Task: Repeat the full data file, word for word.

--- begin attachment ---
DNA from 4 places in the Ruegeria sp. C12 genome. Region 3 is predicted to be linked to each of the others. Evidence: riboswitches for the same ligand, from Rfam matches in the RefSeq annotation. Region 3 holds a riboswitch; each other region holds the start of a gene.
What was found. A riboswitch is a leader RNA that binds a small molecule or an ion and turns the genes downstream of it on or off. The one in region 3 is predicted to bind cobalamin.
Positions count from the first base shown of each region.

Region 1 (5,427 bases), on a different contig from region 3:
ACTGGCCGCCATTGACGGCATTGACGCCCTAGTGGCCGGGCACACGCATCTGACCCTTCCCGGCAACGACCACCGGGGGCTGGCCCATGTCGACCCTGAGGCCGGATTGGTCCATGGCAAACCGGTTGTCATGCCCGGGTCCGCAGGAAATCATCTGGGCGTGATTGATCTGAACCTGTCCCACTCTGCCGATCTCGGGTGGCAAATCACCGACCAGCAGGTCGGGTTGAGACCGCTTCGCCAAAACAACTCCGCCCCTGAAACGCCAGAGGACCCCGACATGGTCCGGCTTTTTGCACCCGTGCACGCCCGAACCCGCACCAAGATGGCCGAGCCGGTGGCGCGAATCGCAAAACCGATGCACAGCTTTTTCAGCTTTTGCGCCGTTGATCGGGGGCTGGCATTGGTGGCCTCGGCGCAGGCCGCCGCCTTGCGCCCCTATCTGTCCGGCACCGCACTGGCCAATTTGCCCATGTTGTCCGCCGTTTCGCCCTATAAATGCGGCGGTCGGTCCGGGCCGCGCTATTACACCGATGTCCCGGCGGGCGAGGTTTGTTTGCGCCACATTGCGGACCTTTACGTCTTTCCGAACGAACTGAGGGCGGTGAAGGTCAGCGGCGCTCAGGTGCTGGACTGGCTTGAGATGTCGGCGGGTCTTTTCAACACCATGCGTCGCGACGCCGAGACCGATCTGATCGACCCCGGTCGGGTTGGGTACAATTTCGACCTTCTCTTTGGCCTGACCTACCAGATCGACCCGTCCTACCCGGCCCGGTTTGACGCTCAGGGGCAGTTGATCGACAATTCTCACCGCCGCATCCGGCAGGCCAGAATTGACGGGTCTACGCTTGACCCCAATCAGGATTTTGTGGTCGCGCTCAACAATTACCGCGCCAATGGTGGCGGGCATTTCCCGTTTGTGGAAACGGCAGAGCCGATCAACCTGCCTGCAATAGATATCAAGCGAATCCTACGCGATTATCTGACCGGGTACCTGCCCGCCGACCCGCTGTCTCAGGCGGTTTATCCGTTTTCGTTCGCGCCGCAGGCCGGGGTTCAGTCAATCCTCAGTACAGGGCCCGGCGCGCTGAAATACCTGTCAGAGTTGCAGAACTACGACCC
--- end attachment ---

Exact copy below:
DNA from 4 places in the Ruegeria sp. C12 genome. Region 3 is predicted to be linked to each of the others. Evidence: riboswitches for the same ligand, from Rfam matches in the RefSeq annotation. Region 3 holds a riboswitch; each other region holds the start of a gene.
What was found. A riboswitch is a leader RNA that binds a small molecule or an ion and turns the genes downstream of it on or off. The one in region 3 is predicted to bind cobalamin.
Positions count from the first base shown of each region.

Region 1 (5,427 bases), on a different contig from region 3:
ACTGGCCGCCATTGACGGCATTGACGCCCTAGTGGCCGGGCACACGCATCTGACCCTTCCCGGCAACGACCACCGGGGGCTGGCCCATGTCGACCCTGAGGCCGGATTGGTCCATGGCAAACCGGTTGTCATGCCCGGGTCCGCAGGAAATCATCTGGGCGTGATTGATCTGAACCTGTCCCACTCTGCCGATCTCGGGTGGCAAATCACCGACCAGCAGGTCGGGTTGAGACCGCTTCGCCAAAACAACTCCGCCCCTGAAACGCCAGAGGACCCCGACATGGTCCGGCTTTTTGCACCCGTGCACGCCCGAACCCGCACCAAGATGGCCGAGCCGGTGGCGCGAATCGCAAAACCGATGCACAGCTTTTTCAGCTTTTGCGCCGTTGATCGGGGGCTGGCATTGGTGGCCTCGGCGCAGGCCGCCGCCTTGCGCCCCTATCTGTCCGGCACCGCACTGGCCAATTTGCCCATGTTGTCCGCCGTTTCGCCCTATAAATGCGGCGGTCGGTCCGGGCCGCGCTATTACACCGATGTCCCGGCGGGCGAGGTTTGTTTGCGCCACATTGCGGACCTTTACGTCTTTCCGAACGAACTGAGGGCGGTGAAGGTCAGCGGCGCTCAGGTGCTGGACTGGCTTGAGATGTCGGCGGGTCTTTTCAACACCATGCGTCGCGACGCCGAGACCGATCTGATCGACCCCGGTCGGGTTGGGTACAATTTCGACCTTCTCTTTGGCCTGACCTACCAGATCGACCCGTCCTACCCGGCCCGGTTTGACGCTCAGGGGCAGTTGATCGACAATTCTCACCGCCGCATCCGGCAGGCCAGAATTGACGGGTCTACGCTTGACCCCAATCAGGATTTTGTGGTCGCGCTCAACAATTACCGCGCCAATGGTGGCGGGCATTTCCCGTTTGTGGAAACGGCAGAGCCGATCAACCTGCCTGCAATAGATATCAAGCGAATCCTACGCGATTATCTGACCGGGTACCTGCCCGCCGACCCGCTGTCTCAGGCGGTTTATCCGTTTTCGTTCGCGCCGCAGGCCGGGGTTCAGTCAATCCTCAGTACAGGGCCCGGCGCGCTGAAATACCTGTCAGAGTTGCAGAACTACGACCC